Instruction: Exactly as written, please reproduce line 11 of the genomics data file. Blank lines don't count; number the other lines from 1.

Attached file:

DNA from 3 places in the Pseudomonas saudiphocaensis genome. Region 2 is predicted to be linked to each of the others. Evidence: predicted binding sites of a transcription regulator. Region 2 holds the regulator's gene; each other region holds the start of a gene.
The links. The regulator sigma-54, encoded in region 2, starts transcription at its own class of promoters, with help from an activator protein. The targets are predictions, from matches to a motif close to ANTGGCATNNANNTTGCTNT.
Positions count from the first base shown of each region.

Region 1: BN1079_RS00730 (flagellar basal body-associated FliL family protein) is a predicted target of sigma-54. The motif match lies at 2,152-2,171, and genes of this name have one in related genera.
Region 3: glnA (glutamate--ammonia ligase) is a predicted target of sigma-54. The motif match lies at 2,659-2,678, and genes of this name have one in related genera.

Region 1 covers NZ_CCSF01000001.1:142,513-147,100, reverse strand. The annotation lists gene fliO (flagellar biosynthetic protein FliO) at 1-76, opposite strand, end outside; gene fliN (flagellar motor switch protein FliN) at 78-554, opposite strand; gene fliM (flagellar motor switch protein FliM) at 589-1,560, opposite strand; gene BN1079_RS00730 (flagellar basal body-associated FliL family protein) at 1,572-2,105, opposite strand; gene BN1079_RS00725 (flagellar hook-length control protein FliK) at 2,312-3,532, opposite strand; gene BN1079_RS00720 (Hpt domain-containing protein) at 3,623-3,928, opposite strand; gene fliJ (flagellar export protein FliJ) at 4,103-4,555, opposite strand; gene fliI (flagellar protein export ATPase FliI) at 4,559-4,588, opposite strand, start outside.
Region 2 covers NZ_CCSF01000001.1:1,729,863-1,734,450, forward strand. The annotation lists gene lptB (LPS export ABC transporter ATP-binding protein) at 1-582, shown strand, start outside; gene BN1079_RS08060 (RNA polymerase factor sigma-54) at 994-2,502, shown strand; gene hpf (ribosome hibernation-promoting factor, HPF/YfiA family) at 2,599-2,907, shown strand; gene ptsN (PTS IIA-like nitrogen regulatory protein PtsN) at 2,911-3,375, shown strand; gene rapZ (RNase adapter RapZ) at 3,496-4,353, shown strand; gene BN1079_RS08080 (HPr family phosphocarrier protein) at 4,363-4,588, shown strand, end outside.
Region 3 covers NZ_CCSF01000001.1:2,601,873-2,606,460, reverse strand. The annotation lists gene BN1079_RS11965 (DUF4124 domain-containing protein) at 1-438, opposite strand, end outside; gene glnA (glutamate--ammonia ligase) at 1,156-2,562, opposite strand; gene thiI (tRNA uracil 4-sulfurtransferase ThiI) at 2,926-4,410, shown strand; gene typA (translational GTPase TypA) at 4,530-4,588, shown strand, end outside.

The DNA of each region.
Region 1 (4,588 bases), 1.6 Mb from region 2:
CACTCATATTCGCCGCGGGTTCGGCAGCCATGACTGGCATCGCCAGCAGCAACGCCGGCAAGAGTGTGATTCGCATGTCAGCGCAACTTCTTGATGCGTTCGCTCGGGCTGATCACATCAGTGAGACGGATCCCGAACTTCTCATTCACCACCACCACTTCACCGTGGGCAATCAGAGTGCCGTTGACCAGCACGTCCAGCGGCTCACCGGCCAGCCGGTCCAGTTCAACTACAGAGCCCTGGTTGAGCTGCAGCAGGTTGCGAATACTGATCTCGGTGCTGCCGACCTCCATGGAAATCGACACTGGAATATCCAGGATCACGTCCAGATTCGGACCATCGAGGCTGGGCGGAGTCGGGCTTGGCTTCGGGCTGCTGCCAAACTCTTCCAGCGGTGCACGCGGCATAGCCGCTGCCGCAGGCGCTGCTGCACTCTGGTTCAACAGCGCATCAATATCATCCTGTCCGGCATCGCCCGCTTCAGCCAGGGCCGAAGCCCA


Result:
CACTCATATTCGCCGCGGGTTCGGCAGCCATGACTGGCATCGCCAGCAGCAACGCCGGCAAGAGTGTGATTCGCATGTCAGCGCAACTTCTTGATGCGTTCGCTCGGGCTGATCACATCAGTGAGACGGATCCCGAACTTCTCATTCACCACCACCACTTCACCGTGGGCAATCAGAGTGCCGTTGACCAGCACGTCCAGCGGCTCACCGGCCAGCCGGTCCAGTTCAACTACAGAGCCCTGGTTGAGCTGCAGCAGGTTGCGAATACTGATCTCGGTGCTGCCGACCTCCATGGAAATCGACACTGGAATATCCAGGATCACGTCCAGATTCGGACCATCGAGGCTGGGCGGAGTCGGGCTTGGCTTCGGGCTGCTGCCAAACTCTTCCAGCGGTGCACGCGGCATAGCCGCTGCCGCAGGCGCTGCTGCACTCTGGTTCAACAGCGCATCAATATCATCCTGTCCGGCATCGCCCGCTTCAGCCAGGGCCGAAGCCCA